Home towns of winners and runners-up: Burleson, Tex. Columbus and Snellville, Ga. Birmingham and Huntsville, Ala. Chapel Hill and High Point, N.C. The lone outsider in the top tier, last year's winner, Carrie Underwood, only emphasizes the point -- she hails from Checotah, Okla. (pop. 3,400). This is Merle Haggard, "Okie From Muskogee" territory. We say that in the good sense...

To emphasize Southern Idol, consider: Alabama, Georgia and North Carolina have less than 10 percent of the national population but have produced 75 percent of the top pairs. This season, those states have four of the seven finalists.


So, why? The Post throws around a couple of ideas. Is it Southern culture?

"There's still an awful lot of old-school singers who got their starts in church, and many mainstream country musicians still do a gospel album," said John Reed Shelton, professor emeritus of sociology at the University of North Carolina and one of the region's most respected observers. "Everybody tends to go to church, and Southern evangelical Protestantism, both black and white, emphasizes and rewards musical performance."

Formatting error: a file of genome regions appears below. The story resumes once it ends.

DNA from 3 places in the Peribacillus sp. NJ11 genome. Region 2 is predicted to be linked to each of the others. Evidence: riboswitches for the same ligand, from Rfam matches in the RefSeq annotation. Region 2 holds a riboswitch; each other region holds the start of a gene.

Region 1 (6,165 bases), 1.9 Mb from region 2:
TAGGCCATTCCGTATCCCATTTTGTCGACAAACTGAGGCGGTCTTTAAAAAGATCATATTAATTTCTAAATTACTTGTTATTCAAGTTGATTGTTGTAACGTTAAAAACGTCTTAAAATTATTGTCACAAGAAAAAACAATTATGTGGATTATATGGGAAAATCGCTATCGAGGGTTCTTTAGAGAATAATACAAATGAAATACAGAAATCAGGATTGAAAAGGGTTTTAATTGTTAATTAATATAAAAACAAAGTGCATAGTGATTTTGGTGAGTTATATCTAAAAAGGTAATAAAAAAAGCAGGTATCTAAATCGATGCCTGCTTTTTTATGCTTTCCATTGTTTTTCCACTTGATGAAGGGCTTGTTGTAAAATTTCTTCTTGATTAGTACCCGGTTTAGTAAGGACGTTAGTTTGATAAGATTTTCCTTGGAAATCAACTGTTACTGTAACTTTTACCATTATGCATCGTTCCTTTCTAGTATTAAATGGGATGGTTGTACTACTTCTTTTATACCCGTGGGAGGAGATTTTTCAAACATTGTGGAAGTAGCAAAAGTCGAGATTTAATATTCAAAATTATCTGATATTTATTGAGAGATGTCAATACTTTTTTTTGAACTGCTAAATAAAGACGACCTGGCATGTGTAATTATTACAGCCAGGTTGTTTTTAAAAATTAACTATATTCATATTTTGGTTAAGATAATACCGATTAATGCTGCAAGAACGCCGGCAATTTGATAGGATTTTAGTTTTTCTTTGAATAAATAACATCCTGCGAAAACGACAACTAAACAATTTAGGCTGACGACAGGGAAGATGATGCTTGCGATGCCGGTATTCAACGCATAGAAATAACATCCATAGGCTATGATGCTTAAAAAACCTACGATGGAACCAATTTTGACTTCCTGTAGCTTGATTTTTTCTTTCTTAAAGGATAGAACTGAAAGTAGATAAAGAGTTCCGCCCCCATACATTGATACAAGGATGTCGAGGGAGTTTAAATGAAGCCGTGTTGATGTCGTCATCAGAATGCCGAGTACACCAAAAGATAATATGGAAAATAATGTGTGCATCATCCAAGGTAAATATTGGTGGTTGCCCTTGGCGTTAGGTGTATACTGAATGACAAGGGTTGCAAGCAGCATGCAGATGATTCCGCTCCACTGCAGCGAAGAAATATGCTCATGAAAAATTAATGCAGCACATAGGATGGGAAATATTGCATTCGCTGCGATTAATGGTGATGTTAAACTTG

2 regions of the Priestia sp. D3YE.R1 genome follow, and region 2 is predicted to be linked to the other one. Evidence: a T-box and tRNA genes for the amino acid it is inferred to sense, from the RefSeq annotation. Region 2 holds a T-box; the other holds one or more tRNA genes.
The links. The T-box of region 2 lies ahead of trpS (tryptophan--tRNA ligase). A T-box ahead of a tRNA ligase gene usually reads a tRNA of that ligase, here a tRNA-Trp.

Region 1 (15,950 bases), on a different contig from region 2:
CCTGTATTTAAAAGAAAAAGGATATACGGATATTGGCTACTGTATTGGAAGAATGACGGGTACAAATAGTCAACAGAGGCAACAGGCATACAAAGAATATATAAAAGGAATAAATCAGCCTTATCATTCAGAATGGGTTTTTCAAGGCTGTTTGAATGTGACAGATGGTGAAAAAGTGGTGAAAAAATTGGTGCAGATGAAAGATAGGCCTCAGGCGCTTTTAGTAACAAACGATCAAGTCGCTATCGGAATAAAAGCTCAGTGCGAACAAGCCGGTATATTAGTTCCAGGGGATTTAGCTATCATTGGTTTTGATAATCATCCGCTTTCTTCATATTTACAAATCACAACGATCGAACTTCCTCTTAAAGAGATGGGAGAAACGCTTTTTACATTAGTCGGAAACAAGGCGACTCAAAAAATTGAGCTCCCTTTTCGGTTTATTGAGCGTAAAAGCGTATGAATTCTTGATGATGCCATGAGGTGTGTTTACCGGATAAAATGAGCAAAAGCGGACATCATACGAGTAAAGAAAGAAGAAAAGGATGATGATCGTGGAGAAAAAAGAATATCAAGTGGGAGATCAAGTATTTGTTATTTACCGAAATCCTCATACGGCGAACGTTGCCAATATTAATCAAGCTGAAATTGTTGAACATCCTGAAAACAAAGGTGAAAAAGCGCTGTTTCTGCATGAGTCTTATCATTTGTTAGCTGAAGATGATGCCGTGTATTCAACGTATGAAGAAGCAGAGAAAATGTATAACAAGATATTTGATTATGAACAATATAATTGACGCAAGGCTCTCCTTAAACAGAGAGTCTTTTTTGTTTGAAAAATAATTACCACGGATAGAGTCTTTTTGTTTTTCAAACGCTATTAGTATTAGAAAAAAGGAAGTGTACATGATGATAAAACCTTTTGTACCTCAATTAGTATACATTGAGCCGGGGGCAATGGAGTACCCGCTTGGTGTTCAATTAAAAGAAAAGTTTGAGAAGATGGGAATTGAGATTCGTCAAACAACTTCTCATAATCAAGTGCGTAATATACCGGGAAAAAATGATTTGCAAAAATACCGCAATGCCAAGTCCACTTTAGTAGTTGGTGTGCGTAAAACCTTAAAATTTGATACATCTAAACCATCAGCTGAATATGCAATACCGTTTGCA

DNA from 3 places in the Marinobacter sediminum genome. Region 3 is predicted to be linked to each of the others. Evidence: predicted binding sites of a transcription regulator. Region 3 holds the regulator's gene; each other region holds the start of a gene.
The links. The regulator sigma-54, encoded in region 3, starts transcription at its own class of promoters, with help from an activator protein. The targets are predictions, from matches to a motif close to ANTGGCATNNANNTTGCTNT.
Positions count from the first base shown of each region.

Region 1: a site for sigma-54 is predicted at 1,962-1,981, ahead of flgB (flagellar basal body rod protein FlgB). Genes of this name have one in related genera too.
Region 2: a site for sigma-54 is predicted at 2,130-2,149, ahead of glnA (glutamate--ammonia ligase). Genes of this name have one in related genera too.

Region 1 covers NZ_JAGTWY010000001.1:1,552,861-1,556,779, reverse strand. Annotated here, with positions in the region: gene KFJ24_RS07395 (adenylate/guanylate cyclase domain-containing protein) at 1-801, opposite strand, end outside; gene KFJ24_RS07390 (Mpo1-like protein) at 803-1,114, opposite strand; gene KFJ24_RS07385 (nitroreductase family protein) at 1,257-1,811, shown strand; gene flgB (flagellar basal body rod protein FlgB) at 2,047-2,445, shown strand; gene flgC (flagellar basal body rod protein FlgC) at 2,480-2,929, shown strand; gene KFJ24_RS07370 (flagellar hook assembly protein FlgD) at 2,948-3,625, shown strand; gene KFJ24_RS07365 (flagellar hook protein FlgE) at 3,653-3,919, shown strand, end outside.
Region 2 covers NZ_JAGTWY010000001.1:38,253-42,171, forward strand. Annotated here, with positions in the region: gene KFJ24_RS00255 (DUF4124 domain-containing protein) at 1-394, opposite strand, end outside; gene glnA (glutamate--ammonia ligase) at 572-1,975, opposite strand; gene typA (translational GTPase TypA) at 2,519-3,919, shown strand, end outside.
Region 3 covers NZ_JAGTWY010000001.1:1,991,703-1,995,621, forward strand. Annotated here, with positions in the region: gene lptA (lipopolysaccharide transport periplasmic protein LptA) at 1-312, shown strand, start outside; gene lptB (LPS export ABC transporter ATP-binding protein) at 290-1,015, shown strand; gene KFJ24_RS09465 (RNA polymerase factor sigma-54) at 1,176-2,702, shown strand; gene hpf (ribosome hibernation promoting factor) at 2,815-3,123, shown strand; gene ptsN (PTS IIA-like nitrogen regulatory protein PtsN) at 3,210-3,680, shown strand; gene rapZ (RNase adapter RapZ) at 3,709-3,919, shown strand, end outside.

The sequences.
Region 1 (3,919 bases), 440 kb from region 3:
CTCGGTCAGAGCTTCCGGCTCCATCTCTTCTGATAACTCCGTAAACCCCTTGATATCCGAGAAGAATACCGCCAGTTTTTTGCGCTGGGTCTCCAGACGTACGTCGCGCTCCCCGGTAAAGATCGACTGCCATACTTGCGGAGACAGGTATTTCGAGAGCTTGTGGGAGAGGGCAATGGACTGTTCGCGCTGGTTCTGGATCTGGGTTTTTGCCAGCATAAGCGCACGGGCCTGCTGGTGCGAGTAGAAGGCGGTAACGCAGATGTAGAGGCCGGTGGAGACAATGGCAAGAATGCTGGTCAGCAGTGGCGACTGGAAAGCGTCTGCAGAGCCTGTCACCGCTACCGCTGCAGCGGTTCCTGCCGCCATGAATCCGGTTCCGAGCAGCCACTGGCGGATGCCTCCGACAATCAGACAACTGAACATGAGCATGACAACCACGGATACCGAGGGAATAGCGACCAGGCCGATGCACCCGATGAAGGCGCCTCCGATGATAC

Are Southerners stuffing the ballot box? Turns out, no:

Greensboro-High Point: 218,000 households. Birmingham: 234,000. Atlanta: 642,000.

By comparison, "Idol" scored higher in 40 other markets before New York shows up. It pulled a 24 percent share in Gotham. But that translates into 1.1 million households -- and potential voters. In Los Angeles, the show rated even lower, at 21 percent, but that still meant 773,000 households.

A music critic from Raleigh is quoted as saying "American Idol" is more about the drama than the music. It's true. "American Idol" contestants have to have a story to tell, sometimes a character to play, something that makes them more than singers.